If there was another loser last night other than Marco Rubio, it was Texas Senator Ted Cruz, who finds the central argument for his campaign increasingly being called into doubt. The worst of all possible worlds for Cruz, of course, would have been if Trump had won both Florida and Ohio since that would have made any hope of forcing a contested convention largely a fantasy, but last night’s result throw all of that into question. First of all, John Kasich’s victory in Ohio means that he’s likely to stay in the race until the bitter end, a prospect which will make it easier for Donald Trump to win many of the states in the coming months that will allocate their delegates on a Winner Take All basis, thus denying Cruz the one-on-one race against Trump that he’s been craving. More immediately, though, Trump’s clear victories in North Carolina and Illinois, where the Cruz campaign at least had hoped to be competitive, and his apparent victory in Missouri, which remains too close for most news agencies to call, means that Cruz has yet to show that he can win a non-caucus state outside of his home state and neighboring Oklahoma. Given this, as well as the fact that the race is now headed into states where Cruz is arguably not likely to do well, there’s a good case that can be made that Cruz’s time has passed and there’s little that he can do to stop Donald Trump from being the nominee.
In the end, of course, all that matters is the delegate count, and when you look at those numbers, it seems fairly clear where the Republican nomination is headed, although these numbers are likely to become much more favorable to Trump once the final calculation of delegate allocation in Illinois and Missouri is completed. So far, Donald Trump has won 46.41% of the pledged delegates that have been awarded, compared to 29.60% for Ted Cruz, and 10.31% for John Kasich, with Marco Rubio standing just ahead of Kasich at 12.56%. With 1,134 delegates remaining to be chosen, Donald Trump would need to win 54.32% of those delegates to get to the 1,237 majority needed to win the nomination on the first ballot. Ted Cruz, on the other hand, would need to win 74.16% of the remaining delegates, a virtual impossibility, and John Kasich would need to win 96.91% of the remaining delegates, which is essentially a mathematical impossibility. Given the fact that the largest number of Republican primaries going forward are Winner Take All or some variation on that which awards delegates based both on who wins the state overall and who wins each of the state’s Congressional Districts, the odds that Trump can actually get to the majority he needs, or very close, are fairly good, and the odds that he can credibly be denied the nomination recede further and further with each victory. More importantly, even if Trump falls short of the majority he needs, it is likely that he will be very, very close to that majority while his likely closest competitor, Ted Cruz, will fall far short. At that point, denying the nomination to the person who has seemingly come the closest to winning the nomination outright would be a public relations disaster for the GOP that would, arguably, fracture the party even more than a Trump candidacy would. So, while it isn’t certain, the prospect of Donald Trump being the Republican nominee is now more likely than any other outcome in this race. What that means for the GOP going forward is anyone’s guess.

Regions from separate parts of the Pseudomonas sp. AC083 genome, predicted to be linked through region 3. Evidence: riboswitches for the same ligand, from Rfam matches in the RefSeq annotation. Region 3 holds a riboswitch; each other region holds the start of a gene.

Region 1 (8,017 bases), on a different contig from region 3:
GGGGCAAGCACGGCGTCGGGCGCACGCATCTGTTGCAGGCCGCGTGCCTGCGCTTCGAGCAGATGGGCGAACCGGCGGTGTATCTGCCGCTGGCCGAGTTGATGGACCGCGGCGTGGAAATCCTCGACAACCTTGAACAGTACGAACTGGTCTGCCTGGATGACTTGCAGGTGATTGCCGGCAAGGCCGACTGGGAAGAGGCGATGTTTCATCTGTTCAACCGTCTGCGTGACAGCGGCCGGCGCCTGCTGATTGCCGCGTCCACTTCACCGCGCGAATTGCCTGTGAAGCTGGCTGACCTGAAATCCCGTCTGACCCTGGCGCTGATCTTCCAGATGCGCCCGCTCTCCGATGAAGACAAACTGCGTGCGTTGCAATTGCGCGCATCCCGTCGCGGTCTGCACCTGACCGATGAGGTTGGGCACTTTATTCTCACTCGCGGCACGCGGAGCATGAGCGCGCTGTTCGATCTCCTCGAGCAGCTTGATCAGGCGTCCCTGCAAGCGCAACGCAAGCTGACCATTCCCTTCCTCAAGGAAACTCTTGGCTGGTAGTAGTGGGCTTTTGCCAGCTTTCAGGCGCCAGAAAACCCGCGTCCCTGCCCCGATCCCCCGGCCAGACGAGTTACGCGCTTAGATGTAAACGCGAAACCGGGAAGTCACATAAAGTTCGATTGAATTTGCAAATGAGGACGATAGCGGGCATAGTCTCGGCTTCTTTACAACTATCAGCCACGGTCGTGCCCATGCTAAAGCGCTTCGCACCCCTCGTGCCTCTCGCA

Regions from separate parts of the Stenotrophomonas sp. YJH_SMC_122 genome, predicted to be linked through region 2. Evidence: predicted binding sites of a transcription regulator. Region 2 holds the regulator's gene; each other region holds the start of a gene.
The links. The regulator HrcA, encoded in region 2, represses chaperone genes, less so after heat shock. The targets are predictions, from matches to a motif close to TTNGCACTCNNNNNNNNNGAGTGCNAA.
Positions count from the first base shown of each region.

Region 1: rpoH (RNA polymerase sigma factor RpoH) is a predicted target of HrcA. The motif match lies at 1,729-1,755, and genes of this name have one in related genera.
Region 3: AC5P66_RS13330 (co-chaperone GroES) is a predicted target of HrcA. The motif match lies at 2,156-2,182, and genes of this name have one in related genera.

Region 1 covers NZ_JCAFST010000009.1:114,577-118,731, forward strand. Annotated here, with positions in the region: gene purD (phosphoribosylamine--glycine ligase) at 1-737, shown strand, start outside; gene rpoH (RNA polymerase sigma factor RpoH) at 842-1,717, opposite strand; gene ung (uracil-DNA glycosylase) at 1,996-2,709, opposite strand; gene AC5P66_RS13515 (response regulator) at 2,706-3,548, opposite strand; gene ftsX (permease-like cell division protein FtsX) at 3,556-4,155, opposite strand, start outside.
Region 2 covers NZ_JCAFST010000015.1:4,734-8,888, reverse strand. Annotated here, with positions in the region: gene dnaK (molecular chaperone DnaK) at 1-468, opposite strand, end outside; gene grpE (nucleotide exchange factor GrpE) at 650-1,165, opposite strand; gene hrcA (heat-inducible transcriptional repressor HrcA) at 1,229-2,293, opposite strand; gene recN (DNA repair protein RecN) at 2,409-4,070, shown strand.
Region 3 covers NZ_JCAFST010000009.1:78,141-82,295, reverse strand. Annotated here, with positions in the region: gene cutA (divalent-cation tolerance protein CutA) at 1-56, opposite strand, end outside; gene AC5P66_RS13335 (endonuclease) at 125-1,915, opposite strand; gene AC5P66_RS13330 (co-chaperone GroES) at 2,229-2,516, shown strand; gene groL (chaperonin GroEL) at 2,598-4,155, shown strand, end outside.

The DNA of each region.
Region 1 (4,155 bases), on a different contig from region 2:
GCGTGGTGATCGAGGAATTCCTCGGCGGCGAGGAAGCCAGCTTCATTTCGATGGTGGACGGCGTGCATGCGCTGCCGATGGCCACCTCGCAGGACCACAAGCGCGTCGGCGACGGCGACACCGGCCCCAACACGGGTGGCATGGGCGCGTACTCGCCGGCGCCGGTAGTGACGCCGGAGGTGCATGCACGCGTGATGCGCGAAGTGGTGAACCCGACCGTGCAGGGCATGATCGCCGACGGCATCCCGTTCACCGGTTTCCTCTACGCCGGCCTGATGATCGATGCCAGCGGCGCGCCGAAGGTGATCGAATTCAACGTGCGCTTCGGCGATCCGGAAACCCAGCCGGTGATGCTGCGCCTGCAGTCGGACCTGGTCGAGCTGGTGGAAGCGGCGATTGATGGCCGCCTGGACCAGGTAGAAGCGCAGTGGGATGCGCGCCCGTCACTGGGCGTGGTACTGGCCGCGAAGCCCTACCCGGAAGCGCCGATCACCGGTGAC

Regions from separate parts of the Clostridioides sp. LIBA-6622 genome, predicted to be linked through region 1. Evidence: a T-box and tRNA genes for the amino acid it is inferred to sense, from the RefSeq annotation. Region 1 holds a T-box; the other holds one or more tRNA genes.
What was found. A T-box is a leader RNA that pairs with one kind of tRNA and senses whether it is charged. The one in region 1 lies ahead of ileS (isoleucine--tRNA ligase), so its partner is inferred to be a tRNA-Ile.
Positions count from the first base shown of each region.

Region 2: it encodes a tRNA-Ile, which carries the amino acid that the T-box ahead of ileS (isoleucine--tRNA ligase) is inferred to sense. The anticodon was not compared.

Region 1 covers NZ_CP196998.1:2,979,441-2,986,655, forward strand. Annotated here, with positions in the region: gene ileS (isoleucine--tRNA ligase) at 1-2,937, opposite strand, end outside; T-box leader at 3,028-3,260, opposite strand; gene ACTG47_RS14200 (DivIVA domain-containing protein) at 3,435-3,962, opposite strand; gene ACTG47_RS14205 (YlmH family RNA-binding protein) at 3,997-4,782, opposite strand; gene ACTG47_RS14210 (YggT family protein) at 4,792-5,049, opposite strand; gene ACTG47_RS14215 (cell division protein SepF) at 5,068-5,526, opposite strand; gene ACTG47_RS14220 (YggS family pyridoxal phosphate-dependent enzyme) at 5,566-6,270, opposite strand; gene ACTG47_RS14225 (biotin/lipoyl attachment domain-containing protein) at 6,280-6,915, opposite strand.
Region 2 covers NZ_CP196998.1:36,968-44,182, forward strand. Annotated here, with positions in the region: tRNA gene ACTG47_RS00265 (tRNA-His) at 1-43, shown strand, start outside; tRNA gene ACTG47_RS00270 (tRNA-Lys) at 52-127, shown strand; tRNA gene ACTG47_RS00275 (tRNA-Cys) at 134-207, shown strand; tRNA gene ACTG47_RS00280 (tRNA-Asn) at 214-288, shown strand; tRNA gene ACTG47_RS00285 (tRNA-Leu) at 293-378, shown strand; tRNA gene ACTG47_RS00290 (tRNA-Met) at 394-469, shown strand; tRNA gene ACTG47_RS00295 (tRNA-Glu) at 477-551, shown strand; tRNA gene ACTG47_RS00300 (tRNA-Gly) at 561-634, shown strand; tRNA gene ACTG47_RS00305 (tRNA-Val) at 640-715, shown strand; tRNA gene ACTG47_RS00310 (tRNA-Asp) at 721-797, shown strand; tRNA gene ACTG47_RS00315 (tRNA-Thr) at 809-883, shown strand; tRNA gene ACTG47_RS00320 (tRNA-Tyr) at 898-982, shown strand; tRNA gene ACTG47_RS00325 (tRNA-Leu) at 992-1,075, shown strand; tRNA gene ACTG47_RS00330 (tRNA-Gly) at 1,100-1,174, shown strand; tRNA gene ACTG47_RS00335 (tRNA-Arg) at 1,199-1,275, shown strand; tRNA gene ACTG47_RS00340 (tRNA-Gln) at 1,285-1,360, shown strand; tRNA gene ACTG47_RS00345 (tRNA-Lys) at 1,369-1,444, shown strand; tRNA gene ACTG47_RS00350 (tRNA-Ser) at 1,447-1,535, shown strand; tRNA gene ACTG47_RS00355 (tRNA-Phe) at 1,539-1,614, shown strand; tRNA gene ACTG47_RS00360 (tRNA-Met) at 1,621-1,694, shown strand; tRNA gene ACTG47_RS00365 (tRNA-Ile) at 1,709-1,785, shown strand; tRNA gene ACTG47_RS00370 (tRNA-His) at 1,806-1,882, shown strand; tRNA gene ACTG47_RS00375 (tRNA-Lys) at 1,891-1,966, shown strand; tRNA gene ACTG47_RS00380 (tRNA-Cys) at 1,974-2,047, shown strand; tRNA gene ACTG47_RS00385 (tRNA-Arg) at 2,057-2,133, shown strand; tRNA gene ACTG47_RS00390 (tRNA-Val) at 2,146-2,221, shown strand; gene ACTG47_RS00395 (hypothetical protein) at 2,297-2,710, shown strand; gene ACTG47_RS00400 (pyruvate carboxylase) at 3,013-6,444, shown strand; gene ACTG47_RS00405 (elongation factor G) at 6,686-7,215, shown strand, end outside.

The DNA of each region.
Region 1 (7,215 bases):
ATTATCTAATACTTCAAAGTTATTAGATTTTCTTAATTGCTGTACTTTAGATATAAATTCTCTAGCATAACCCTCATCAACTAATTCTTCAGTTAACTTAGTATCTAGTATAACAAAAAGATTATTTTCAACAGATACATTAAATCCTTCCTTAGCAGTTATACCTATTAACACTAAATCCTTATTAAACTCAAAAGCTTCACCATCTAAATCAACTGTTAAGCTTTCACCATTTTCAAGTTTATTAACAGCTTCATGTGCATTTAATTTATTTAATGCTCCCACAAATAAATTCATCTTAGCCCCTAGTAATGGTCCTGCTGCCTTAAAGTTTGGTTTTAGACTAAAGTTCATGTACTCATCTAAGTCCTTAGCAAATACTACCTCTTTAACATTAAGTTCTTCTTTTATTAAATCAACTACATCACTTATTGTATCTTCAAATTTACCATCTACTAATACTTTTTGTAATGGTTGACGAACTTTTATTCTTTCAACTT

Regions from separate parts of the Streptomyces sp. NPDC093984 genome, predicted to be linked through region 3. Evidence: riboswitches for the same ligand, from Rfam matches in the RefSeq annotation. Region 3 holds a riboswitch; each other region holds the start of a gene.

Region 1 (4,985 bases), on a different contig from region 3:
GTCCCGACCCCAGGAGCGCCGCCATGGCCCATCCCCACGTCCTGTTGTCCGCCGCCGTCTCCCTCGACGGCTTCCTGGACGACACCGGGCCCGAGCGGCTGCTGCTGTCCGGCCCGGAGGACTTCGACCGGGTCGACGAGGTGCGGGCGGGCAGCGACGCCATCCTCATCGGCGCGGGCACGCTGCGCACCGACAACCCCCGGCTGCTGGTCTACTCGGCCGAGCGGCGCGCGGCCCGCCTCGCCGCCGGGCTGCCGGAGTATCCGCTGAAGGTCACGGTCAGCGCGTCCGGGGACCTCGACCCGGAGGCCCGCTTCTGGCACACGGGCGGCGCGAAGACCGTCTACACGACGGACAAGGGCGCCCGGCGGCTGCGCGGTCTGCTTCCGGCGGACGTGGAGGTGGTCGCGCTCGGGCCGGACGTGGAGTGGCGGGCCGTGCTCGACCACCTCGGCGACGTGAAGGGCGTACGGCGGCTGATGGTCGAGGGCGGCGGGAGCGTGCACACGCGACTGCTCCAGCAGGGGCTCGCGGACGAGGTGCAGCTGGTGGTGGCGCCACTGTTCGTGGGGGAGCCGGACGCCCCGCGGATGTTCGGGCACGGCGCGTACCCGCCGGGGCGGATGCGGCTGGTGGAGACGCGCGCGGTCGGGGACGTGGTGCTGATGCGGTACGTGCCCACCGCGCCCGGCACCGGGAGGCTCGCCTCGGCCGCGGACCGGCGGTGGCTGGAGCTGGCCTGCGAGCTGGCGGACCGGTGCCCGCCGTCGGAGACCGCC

Trump has momentum and the lead, but the math would suggest that he isn’t inevitable. An opposing candidate who takes a few key states will produce a brokered convention. California would be key to that approach — an opponent who wins that plus another larger winner-take-all state such as Pennsylvania, Indiana or New Jersey would deny Trump a majority.
I’m fairly certain Trump has a good chance of taking Pennsylvania, Indiana, and New Jersey, if only because Trump took Massachusetts with 50% of the Republican/Independent primary vote. Massachusetts is the bluest of the blue, and its Republicans are far more in the Bill Weld/Charlie Baker mold than in the Ted Cruz mold, so one would have expected they’d go for Kasich (he actually came in second) or Rubio.
But, no–it was Trump, the kind of person who normally gives people up here a bad case of dyspepsia.
All this talk of a brokered convention gives me a chubby.
A brokered convention will destroy the Republican party…absolutely destroy it.
“Trump is a horrible nasty person who is the second coming of Hitler!”
“So even though you’re a Republican, you’re going to vote for someone else?”
“Are you CRAZY! I have to support my candidate!”
(Repeat ad infinutem from 99% of self-identified Republicans out there. Don’t pretend you have any integrity when you act like this.)